I was sickened to hear Oprah say that she was going to reach out to Tiger.  It just reeks of self-promotion to think that having him on your show, or having a phone conversation will help anything besides her own ratings. 

Right now, what Tiger needs are people to tell him the truth.  I’m hoping that Elin, her family and Tiger’s mom are all making sure that TIger knows that he has victimized her, and his family.  Right now, someone needs to address the fact that Tiger has more money than any athlete ever, a bigger foundation, a bigger corporation, bigger endorsements, more fame, more accomplishments, a beautiful wife and healthy kids, every material object that you could ever want; but with all of this stuff, it hasn’t been enough for Tiger.  I don’t know if anyone is in a mentoring position over Tiger, or if there is anyone that Tiger looks up to, but isn’t this what happens to athletes and celebs that reach the top.  Michael Jackson, Mike Tyson, so many politicians who have tasted the power, Madonna, so many others; they all have gone to the same crazy place, a place where there is no where to look up to and so you deify yourself.  You convince yourself that your decisions are right because after all, it is you who made them, and you are the best. 

In my mind there is only one thing that can happen here that will change things.  Tiger needs to find a relationship with Christ.  I don’t care if it is corny or cliché, but Tiger needs to know that he can still look up to something or someone.  Crying on Oprah’s couch might help his new media problem.  Going to counseling might help his impulse control, but it doesn’t seem that impulse control is the problem when it is a serial behavior.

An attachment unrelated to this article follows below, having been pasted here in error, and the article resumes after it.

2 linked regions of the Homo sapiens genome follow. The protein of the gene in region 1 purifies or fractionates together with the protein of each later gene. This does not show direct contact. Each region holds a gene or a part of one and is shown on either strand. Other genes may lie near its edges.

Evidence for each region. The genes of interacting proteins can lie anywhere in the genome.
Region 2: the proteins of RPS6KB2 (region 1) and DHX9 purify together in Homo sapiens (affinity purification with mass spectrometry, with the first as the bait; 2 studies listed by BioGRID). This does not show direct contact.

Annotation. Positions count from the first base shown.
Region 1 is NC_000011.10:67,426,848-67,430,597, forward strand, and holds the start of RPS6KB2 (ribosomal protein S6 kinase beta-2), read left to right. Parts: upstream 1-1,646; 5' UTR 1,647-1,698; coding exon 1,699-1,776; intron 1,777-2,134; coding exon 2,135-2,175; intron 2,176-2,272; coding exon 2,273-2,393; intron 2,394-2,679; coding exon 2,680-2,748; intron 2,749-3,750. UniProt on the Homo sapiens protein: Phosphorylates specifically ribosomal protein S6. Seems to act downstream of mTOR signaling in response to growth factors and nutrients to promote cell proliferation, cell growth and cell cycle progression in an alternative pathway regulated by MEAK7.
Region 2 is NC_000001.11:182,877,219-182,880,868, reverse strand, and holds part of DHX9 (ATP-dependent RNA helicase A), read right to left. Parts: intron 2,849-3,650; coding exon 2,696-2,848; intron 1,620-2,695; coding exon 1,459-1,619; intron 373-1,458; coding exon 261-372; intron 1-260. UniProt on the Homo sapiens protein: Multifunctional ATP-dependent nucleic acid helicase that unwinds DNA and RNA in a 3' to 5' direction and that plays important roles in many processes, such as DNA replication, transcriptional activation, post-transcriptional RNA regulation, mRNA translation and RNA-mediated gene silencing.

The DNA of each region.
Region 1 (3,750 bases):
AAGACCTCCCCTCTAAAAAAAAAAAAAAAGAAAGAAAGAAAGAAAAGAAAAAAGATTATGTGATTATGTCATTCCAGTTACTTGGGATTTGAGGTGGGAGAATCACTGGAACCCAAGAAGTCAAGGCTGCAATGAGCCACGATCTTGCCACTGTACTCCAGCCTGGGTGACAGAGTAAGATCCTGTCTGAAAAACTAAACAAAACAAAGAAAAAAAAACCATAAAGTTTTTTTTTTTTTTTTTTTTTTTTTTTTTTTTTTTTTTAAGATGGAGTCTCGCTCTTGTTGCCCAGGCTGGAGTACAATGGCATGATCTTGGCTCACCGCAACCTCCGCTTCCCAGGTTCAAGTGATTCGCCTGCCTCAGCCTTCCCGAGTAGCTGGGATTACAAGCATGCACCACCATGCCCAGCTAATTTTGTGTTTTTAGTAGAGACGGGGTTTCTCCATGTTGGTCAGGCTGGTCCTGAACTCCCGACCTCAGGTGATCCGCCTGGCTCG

Tiger will probably never ready my words or hear my voice, but if I could talk to him, I would love to talk about not only that God can and will forgive him, but how God has given Tiger all that he has, all the talent, all the privilege, all of the blessing.  And God wants Tiger to choose Him, not for the sake of obedience, not for the sake of justice, but for the reason that God created Tiger to love Him.  In my mind, Tiger will never overcome this problem and its consequences by will power, will power doesn’t keep you from doing things that you seem to be so willing to do.  Tiger needs a new will, and it needs to be submitted not to Tiger, Earl, or anyone else but to God.  That is going to be where the will power is. 

I don’t want Tiger to be a lifelong tabloid mess like Britney, or all of the other freak shows that are highlighted in those pages.  I want to see Tiger be the person who sees the need for change and actually makes it happen, by giving up the leadership of his own life to a higher and better power.  If anyone can do it, shouldn’t it be Tiger?  He only seems to do things 100%, and I hope that the advice he gets is not from Oprah who tells him that he has the strength to deal with this, or the Dalai Lama who tells him that other people can give him the strength of the universe.  I hope that someone who can authentically represent Jesus will be there to be a guide to him.


I visited a church this Sunday and had a weird reaction.  I should first say that everything at this church was first rate in quality.  The band, sound system, the preparation of the speaker, the building, the parking attendants were all pretty much as high of quality as you can get.  Their hospitality and greeting was first rate.  Their printed materials looked awesome.  The ushers showed us to our seat in the crowded auditorium very ably. 

I can only guess at the numbers, but there were probably about 1000-1200 in the room, maybe more.  It was obvious that the things that they wanted to be done well, were really being done extremely well.  It was also obvious that people were attracted to this approach.  So I should say “Kudos” for them.  The band played a couple of songs that I’m sure are the hottest new worship songs, not one missed note, all of the singers were perfectly on pitch, smiling with perfect smiles, wearing matching clothes, attractive.